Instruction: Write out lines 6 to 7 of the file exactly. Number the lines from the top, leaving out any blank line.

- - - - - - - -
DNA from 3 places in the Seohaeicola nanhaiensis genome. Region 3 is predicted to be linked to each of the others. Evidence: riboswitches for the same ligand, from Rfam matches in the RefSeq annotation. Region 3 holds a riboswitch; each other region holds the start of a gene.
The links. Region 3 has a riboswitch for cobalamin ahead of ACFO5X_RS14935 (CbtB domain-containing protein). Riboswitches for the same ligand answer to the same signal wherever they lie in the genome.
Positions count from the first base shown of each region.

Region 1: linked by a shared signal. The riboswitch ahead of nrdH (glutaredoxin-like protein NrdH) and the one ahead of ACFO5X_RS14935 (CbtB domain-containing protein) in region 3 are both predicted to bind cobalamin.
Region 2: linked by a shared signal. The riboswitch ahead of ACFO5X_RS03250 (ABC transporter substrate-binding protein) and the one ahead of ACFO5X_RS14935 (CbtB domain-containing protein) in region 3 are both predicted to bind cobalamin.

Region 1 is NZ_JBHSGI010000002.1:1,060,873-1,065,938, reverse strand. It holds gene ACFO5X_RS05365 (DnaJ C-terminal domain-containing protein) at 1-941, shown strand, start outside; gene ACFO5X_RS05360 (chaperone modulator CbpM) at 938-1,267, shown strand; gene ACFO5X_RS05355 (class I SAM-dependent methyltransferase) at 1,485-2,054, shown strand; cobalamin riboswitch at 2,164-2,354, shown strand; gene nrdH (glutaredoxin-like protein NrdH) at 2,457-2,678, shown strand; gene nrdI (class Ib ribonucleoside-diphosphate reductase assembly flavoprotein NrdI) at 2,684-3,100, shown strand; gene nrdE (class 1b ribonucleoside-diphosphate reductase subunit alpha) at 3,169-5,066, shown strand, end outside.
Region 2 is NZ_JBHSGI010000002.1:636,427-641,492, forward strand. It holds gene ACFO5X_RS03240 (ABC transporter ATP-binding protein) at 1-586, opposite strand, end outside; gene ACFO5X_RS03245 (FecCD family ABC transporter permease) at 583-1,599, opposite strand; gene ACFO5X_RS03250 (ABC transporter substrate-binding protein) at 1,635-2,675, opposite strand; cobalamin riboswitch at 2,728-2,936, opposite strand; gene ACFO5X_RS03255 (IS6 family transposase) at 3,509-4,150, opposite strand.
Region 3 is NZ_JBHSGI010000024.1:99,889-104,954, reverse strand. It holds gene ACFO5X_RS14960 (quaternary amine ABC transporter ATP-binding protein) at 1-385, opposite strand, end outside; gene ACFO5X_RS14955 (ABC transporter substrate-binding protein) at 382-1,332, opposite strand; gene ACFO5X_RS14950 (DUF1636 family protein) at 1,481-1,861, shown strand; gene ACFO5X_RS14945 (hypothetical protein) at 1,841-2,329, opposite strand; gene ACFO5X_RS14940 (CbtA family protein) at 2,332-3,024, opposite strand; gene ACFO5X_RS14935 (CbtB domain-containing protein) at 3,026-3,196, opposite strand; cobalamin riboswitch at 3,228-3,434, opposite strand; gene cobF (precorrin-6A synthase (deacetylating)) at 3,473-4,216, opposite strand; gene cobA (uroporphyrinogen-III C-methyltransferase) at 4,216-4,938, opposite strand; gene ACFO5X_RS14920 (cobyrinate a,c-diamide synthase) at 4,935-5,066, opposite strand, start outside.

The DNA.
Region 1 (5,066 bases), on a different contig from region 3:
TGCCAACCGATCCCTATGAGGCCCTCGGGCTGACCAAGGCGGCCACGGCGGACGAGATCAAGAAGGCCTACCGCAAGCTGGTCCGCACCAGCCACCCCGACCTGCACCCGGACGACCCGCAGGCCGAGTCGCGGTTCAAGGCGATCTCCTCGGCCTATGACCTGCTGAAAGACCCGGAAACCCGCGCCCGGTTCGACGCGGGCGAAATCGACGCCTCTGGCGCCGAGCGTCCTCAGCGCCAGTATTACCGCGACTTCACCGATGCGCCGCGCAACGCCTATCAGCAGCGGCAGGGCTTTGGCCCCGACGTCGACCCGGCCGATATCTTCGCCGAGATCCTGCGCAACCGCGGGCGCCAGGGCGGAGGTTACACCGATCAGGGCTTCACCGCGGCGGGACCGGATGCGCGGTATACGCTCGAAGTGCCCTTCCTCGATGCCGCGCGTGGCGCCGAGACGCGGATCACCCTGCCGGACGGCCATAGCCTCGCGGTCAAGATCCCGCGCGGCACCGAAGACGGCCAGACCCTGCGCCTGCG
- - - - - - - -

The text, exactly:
Region 1 is NZ_JBHSGI010000002.1:1,060,873-1,065,938, reverse strand. It holds gene ACFO5X_RS05365 (DnaJ C-terminal domain-containing protein) at 1-941, shown strand, start outside; gene ACFO5X_RS05360 (chaperone modulator CbpM) at 938-1,267, shown strand; gene ACFO5X_RS05355 (class I SAM-dependent methyltransferase) at 1,485-2,054, shown strand; cobalamin riboswitch at 2,164-2,354, shown strand; gene nrdH (glutaredoxin-like protein NrdH) at 2,457-2,678, shown strand; gene nrdI (class Ib ribonucleoside-diphosphate reductase assembly flavoprotein NrdI) at 2,684-3,100, shown strand; gene nrdE (class 1b ribonucleoside-diphosphate reductase subunit alpha) at 3,169-5,066, shown strand, end outside.
Region 2 is NZ_JBHSGI010000002.1:636,427-641,492, forward strand. It holds gene ACFO5X_RS03240 (ABC transporter ATP-binding protein) at 1-586, opposite strand, end outside; gene ACFO5X_RS03245 (FecCD family ABC transporter permease) at 583-1,599, opposite strand; gene ACFO5X_RS03250 (ABC transporter substrate-binding protein) at 1,635-2,675, opposite strand; cobalamin riboswitch at 2,728-2,936, opposite strand; gene ACFO5X_RS03255 (IS6 family transposase) at 3,509-4,150, opposite strand.